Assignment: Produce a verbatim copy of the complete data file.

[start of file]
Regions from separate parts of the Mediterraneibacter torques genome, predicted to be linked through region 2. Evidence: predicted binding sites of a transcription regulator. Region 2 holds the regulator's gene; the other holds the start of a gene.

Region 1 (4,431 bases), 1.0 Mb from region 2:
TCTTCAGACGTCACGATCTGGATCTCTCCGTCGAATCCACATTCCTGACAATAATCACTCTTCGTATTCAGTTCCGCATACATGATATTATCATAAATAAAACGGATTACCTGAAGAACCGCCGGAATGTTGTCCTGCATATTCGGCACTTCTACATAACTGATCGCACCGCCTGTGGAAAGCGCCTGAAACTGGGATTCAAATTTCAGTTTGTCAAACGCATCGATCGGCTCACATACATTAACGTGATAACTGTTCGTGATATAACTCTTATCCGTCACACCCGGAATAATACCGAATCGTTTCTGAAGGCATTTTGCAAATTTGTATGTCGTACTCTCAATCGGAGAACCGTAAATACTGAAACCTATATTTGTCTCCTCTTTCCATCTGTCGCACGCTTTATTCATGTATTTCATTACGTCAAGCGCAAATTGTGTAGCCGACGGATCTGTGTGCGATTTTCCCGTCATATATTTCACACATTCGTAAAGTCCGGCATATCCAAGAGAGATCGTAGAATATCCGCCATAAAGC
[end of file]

Regions from separate parts of the Mediterraneibacter torques genome, predicted to be linked through region 2. Evidence: predicted binding sites of a transcription regulator. Region 2 holds the regulator's gene; the other holds the start of a gene.

Region 1 (4,431 bases), 1.0 Mb from region 2:
TCTTCAGACGTCACGATCTGGATCTCTCCGTCGAATCCACATTCCTGACAATAATCACTCTTCGTATTCAGTTCCGCATACATGATATTATCATAAATAAAACGGATTACCTGAAGAACCGCCGGAATGTTGTCCTGCATATTCGGCACTTCTACATAACTGATCGCACCGCCTGTGGAAAGCGCCTGAAACTGGGATTCAAATTTCAGTTTGTCAAACGCATCGATCGGCTCACATACATTAACGTGATAACTGTTCGTGATATAACTCTTATCCGTCACACCCGGAATAATACCGAATCGTTTCTGAAGGCATTTTGCAAATTTGTATGTCGTACTCTCAATCGGAGAACCGTAAATACTGAAACCTATATTTGTCTCCTCTTTCCATCTGTCGCACGCTTTATTCATGTATTTCATTACGTCAAGCGCAAATTGTGTAGCCGACGGATCTGTGTGCGATTTTCCCGTCATATATTTCACACATTCGTAAAGTCCGGCATATCCAAGAGAGATCGTAGAATATCCGCCATAAAGC